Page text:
BACKGROUND: There is substantial heterogeneity between trial outcomes in pressure ulcer prevention research. The development of core outcome sets is one strategy to improve comparability between trial results and thus increase the quality of evidence.
OBJECTIVES: To identify core outcomes for pressure ulcer prevention trials.
METHODS: A workshop was held with service users to discuss their views and understanding of the outcomes identified by a scoping review and to identify any missing outcomes. In a next step, a Delphi survey comprising three rounds was conducted to evaluate a compiled list of outcomes by their importance. Afterwards the preselection from the Delphi survey was discussed in a virtual consensus meeting with the aim of agreeing on a final set of core outcomes. Individuals who had completed all three rounds of the Delphi survey were eligible to participate in this meeting. Participants included practitioners, service users, researchers and industry representatives. The OUTPUTs project is registered in the COMET database and is part of the Cochrane Skin Core Outcome Set Initiative.
RESULTS: The workshop did not reveal any missing outcomes, but highlighted the need for further efforts to make lay people understand what an outcome is in a study setting. The Delphi survey took place between December 2020 and June 2021. After the three rounds, 18 out of 37 presented outcomes were rated to be critically important. In the following consensus meeting, six outcomes were prioritized to be included in the core outcome set for pressure ulcer prevention trials: (i) pressure ulcer occurrence; (ii) pressure ulcer precursor signs and symptoms; (iii) mobility; (iv) acceptability and comfort of intervention; (v) adherence/compliance; and (vi) adverse events/safety.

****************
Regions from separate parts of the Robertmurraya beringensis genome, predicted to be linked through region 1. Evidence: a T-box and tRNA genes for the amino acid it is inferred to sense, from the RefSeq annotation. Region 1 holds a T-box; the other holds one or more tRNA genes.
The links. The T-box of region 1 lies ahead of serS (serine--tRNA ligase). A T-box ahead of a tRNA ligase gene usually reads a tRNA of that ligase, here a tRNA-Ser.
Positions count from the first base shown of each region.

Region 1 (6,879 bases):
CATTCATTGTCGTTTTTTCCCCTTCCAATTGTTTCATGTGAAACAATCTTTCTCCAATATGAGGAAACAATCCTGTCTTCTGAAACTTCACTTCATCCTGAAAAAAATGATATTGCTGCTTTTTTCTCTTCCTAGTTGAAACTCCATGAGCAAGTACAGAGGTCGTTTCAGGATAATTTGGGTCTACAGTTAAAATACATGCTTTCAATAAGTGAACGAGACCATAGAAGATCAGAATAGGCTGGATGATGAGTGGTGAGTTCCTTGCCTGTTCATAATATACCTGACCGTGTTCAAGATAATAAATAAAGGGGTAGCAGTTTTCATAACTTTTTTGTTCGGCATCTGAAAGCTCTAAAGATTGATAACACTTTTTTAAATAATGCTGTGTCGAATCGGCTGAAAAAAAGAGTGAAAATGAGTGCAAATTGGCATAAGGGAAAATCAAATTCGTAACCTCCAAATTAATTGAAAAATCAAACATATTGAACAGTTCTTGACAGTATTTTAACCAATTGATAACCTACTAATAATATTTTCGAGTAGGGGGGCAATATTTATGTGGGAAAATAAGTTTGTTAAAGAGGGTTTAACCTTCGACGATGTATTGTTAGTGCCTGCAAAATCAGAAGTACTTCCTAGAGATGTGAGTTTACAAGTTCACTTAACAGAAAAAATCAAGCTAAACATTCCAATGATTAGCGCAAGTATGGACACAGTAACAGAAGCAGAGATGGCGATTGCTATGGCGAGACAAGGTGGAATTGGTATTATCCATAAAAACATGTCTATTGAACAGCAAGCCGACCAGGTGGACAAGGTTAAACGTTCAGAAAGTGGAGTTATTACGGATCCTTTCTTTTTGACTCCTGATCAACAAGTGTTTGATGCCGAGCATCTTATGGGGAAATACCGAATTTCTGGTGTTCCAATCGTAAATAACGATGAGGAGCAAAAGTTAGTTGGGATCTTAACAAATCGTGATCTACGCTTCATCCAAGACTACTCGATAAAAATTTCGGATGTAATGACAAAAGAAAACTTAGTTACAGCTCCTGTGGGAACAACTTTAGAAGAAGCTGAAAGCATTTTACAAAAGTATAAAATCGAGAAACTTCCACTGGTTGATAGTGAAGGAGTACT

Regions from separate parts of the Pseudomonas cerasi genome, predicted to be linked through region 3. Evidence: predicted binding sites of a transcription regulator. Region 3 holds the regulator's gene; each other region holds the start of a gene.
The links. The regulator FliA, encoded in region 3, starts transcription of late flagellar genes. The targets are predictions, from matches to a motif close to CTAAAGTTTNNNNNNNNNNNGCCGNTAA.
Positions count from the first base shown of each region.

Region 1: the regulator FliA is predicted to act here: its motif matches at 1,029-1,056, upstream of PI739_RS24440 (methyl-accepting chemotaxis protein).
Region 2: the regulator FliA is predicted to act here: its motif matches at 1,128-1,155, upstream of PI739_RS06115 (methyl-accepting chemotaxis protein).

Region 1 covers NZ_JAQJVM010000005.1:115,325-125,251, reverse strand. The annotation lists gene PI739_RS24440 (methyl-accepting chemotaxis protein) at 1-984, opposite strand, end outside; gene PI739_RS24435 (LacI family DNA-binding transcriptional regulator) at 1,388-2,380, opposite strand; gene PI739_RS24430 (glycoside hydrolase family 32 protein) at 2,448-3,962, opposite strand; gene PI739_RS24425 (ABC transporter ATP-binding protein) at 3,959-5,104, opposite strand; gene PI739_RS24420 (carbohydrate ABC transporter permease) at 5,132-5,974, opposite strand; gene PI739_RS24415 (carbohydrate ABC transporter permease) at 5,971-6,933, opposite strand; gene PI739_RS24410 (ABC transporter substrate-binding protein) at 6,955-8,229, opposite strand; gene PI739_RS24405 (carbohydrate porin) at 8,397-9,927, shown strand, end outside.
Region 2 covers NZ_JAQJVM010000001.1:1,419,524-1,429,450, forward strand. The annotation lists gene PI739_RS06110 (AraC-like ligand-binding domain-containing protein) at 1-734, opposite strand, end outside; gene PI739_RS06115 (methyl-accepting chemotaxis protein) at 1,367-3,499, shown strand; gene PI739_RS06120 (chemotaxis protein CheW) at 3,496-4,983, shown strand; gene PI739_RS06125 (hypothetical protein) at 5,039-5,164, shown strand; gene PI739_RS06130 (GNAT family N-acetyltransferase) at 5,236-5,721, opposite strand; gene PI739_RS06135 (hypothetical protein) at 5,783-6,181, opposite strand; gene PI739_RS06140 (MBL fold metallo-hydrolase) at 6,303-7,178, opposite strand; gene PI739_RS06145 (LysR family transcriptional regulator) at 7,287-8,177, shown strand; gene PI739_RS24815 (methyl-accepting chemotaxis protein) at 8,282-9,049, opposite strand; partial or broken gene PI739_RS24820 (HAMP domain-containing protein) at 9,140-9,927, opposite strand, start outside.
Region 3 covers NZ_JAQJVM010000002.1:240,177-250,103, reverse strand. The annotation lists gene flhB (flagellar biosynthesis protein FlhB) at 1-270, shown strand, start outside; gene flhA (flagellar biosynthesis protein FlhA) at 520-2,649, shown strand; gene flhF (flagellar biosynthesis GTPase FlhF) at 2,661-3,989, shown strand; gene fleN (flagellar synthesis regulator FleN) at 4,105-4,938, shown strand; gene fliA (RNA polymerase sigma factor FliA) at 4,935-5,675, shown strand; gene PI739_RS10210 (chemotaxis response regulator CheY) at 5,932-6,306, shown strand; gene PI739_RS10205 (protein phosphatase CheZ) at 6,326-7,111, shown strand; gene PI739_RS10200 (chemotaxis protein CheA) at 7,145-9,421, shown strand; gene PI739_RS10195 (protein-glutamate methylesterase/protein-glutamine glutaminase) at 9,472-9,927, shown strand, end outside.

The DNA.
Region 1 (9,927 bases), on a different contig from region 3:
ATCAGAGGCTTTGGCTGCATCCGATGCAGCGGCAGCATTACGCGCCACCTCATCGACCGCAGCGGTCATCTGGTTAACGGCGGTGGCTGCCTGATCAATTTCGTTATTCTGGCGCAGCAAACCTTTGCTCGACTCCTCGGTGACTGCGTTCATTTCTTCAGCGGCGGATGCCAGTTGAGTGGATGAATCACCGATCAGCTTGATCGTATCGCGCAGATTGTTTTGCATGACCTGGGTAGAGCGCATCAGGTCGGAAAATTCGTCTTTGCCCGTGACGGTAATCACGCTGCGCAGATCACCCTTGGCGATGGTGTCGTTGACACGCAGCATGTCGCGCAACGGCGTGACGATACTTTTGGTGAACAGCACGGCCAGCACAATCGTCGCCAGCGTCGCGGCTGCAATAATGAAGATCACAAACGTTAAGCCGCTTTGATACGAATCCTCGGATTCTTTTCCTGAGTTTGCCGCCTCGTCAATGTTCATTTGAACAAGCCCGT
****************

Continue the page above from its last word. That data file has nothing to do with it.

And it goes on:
CONCLUSIONS: Based on a comprehensive list of outcomes in pressure ulcer prevention research, there was clear agreement on the six identified core outcomes in three international Delphi rounds and in the consensus meeting. Although outcome measurement instruments need to be identified next, the six identified core outcomes should already be considered in future trials, as service users, practitioners, researchers and industry representatives have agreed that they are critically important. What is already known about this topic? There are numerous trials on pressure ulcer prevention, but evidence on the effectiveness of preventive measures is limited due to heterogeneity between trial outcomes. The development of a core outcome set is one strategy to improve comparability between trial results. What does this study add? A service user workshop, a three-round Delphi survey and an online consensus meeting with practitioners, service users, researchers and industry representatives were conducted to identify core outcomes for pressure ulcer prevention trials. Six core outcomes were defined: (i) pressure ulcer occurrence, (ii) pressure ulcer precursor signs and symptoms, (iii) mobility, (iv) acceptability and comfort of intervention, (v) adherence/compliance and (vi) adverse events/safety. What are the clinical implications of this work? Better evidence of interventions for pressure ulcer prevention will help health professionals and service users to decide which interventions are most appropriate and effective. Better evidence may contribute to better pressure ulcer prevention.
Research Areas and Centers
- Research Area: Center for Population Medicine and Public Health (ZBV)